Recently, this StreetCred blog post “All the Maps are Wrong” intrigued me: it pointed out that many maps are now out of date because many businesses have closed, permanently or temporarily, due to the COVID-19 pandemic. The maps inaccurately list businesses that may not have survived or have modified their service based on recent events and the impacts of shelter-in-place orders.

Historical map of New York City. New York Public Library, Digital Collections

This theory can be applied at a much larger scale, when we consider all changes on a global scale, whether they are caused by the pandemic or other more benign factors. The Earth is in a constant state of change; the environment is changing, infrastructure is changing, businesses are changing, patterns of life are changing.

With that context, our maps are all outdated, all the time–even before the pandemic. Often the problem is that the person looking at the map does not know the “age” of the map. Indeed, all maps are “historical maps” as they represent a snapshot of the Earth from a previous time. Even the trendiest, coolest map app you have on your smart phone right now is a “historical map.”

To solve this problem, mapmakers are constantly updating and refreshing maps, utilizing many sources of data and information. Organizations that depend on maps have invested heavily in data, data science, curators and cartographers who are in a perpetual game of collecting new information about our planet, refreshing their maps to make them “less wrong” or “less historical.”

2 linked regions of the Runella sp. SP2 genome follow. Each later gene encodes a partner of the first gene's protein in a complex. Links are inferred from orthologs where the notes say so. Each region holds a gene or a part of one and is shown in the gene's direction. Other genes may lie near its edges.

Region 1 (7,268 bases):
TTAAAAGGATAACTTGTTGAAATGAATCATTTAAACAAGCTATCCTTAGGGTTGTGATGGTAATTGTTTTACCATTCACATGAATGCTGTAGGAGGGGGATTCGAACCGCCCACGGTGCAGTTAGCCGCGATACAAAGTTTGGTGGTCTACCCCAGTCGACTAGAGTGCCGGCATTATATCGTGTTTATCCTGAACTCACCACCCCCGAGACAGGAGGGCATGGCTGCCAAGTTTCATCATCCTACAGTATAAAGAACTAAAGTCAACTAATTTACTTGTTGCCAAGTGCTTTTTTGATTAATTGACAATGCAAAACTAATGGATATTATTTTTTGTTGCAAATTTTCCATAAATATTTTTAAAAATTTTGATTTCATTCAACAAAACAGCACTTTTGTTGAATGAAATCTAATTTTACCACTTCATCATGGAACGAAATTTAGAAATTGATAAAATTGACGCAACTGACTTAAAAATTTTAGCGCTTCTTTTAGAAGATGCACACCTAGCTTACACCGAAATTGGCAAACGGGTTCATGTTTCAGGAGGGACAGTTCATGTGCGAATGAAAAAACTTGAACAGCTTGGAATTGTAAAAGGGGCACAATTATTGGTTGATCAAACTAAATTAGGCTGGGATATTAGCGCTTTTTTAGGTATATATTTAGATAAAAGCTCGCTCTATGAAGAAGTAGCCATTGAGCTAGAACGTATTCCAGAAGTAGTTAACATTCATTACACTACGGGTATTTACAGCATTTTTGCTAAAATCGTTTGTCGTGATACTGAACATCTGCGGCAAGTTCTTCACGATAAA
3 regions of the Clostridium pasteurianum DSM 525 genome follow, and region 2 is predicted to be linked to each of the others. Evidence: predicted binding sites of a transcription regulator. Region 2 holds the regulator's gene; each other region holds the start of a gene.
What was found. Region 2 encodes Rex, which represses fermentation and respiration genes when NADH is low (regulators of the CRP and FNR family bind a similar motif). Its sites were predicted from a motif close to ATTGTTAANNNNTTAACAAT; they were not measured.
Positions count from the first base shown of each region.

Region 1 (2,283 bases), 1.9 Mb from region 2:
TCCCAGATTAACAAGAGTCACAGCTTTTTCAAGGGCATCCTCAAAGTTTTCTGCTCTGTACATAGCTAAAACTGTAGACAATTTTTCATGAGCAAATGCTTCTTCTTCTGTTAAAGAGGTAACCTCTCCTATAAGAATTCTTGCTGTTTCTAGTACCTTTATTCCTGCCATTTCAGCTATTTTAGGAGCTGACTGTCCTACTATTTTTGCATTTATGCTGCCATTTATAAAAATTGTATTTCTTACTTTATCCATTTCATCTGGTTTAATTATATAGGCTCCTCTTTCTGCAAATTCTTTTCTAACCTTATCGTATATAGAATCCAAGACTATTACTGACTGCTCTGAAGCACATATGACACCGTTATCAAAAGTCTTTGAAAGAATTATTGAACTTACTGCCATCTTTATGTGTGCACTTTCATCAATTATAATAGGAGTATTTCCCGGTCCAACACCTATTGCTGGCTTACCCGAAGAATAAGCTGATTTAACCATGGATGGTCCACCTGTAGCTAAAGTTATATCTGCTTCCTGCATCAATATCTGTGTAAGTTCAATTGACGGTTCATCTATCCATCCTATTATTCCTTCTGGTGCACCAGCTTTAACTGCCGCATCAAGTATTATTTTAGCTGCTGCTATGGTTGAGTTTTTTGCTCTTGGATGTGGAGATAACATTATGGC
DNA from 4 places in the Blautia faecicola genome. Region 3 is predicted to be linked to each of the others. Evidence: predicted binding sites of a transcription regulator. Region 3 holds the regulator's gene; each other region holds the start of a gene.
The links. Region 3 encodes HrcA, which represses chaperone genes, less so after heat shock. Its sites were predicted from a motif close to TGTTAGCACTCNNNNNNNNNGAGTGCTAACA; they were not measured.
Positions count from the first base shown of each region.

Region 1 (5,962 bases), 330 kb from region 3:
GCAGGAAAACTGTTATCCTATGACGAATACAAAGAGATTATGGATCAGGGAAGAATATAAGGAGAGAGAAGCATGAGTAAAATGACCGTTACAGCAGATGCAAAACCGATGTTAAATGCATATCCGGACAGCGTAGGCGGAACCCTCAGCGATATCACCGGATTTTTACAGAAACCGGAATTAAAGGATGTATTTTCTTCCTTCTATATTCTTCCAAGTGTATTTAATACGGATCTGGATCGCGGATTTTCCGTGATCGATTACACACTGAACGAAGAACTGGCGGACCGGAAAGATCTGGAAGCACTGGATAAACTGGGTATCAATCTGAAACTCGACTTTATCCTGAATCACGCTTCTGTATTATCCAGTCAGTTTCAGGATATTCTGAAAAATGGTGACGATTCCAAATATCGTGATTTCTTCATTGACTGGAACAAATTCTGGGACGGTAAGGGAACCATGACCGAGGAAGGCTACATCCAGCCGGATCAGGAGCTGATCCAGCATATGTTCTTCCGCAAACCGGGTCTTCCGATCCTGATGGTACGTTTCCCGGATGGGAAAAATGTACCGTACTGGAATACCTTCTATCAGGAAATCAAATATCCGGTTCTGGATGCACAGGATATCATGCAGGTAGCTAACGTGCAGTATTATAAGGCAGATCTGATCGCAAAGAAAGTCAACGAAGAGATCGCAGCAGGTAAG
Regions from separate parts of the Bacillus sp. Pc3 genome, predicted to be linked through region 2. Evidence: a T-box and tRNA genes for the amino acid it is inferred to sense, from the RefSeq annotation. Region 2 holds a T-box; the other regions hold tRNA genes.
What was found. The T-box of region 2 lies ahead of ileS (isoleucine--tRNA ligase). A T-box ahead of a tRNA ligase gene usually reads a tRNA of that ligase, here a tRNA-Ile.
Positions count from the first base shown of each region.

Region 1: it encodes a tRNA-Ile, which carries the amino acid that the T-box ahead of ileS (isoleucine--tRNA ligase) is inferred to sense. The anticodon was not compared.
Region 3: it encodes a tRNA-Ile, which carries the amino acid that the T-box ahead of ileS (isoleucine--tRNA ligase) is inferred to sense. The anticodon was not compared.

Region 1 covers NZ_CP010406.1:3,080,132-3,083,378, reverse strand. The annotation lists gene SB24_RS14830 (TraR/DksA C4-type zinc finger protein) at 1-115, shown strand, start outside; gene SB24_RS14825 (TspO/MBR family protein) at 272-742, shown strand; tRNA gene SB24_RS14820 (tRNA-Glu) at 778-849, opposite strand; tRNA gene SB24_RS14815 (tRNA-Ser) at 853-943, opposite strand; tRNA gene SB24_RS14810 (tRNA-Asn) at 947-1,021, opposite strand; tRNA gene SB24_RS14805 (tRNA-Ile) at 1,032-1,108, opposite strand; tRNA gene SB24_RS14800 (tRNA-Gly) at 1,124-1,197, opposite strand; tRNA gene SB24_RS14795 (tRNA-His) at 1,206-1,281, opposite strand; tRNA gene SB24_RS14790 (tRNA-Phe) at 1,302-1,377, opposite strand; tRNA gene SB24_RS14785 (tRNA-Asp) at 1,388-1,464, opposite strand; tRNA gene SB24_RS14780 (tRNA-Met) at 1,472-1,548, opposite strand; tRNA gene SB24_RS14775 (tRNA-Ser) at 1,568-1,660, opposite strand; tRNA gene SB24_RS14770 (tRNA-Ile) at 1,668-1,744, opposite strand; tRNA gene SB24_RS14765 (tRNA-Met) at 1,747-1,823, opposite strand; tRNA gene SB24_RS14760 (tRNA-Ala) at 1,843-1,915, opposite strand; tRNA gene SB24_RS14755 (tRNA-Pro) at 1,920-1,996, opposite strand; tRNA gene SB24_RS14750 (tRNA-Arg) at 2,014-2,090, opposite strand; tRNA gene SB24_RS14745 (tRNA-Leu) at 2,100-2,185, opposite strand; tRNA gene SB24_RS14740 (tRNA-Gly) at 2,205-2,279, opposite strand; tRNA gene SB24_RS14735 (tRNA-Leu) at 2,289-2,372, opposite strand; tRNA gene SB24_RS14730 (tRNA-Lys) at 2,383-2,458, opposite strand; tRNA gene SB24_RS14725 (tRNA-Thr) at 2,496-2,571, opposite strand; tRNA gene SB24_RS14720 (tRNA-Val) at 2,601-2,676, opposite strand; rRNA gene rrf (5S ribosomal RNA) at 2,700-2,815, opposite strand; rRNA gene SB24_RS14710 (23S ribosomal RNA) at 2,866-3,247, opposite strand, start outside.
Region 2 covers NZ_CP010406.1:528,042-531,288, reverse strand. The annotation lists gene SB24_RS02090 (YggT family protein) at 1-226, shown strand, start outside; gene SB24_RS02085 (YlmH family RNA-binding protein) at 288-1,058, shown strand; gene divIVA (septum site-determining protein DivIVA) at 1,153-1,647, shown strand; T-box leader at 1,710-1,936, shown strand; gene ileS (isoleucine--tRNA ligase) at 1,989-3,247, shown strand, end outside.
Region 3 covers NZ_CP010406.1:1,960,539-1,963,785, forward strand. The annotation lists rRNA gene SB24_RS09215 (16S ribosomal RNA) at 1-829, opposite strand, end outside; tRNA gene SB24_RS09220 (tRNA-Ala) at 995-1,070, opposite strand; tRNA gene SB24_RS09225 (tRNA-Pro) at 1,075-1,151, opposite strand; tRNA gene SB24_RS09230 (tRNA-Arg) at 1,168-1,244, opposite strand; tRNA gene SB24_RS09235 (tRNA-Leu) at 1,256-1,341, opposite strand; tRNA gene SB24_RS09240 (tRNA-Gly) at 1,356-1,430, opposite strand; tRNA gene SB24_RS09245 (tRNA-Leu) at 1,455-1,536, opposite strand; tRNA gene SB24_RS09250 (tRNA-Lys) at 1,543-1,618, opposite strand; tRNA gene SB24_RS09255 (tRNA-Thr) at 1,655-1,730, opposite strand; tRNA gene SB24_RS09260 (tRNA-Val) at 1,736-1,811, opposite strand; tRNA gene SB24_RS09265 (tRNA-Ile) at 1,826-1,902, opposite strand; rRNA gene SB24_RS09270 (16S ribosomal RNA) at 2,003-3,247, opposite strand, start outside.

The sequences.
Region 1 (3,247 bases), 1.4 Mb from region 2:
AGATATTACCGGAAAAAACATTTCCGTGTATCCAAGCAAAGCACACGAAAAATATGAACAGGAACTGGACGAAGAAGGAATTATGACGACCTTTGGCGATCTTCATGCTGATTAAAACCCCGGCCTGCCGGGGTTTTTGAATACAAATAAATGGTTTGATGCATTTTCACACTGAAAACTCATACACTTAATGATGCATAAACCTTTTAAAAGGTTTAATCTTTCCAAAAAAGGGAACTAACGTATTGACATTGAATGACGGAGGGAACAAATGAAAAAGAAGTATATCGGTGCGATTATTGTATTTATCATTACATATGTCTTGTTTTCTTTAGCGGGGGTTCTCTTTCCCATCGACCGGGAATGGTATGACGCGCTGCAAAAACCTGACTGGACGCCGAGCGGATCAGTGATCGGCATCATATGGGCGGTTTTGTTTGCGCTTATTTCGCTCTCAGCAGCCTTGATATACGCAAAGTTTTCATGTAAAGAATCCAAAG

The proliferation of sensors, cloud processing and artificial intelligence (AI) has revolutionized map making in recent years. We have sensors collecting a massive amount of data–in our devices, in our cities, on vehicles, up in the sky above us and in outer space–which are constantly observing the Earth (and other planetary bodies, but that’s a different post).

Maxar’s Earth observation satellites are among this giant fleet of space-based sensors, and they collect high-resolution information and data at an unmatched scale. Maxar satellites are accurate and have the ability to collect information quickly and in a timely fashion. Due to the infrastructure, communication systems and cloud computing, Maxar is able to acquire an image in space and analyze it on Earth within minutes. This type of data and speed of access is incredibly valuable for updating maps. Another way of saying it: we are shortening the time it takes to keep maps fresh. Soon, we will have maps that are minutes old, instead of months or years.

If you check out Maxar’s social media feeds, you’ll see countless examples of timely and current images from around the world highlighting news stories and events, such as this awesome image of the Blue Angel flyover honoring healthcare workers:

Maxar's Twitter post of the U.S. Navy Blue Angels flyover honoring healthcare workers.

While these are examples of timely images, to a map maker or data scientist, these are datasets of valuable and current information. Features and objects can be extracted from these datasets and used as an accurate source to update maps.

It wasn’t too long ago that this type of data was scarce. Datasets and maps are becoming abundant with the innovations of imaging technology, access to space and developments in machine learning and AI. Soon, we will be able to generate enough datasets to enable a map that is very close to being perfectly updated. Next year, Maxar will begin launching its new WorldView Legion satellites, which will bring an unprecedented advancement in Earth observation. Never before will the mapmakers of the world have access to this amount of current, accurate and high-resolution data about our changing planet. These datasets and maps will empower climate change scientists, enable smart cities and autonomous driving, allow rapid responses to global crises and ensure the safety and security of nations For a Better World.

Learn more about why currency matters.

Historical map source:

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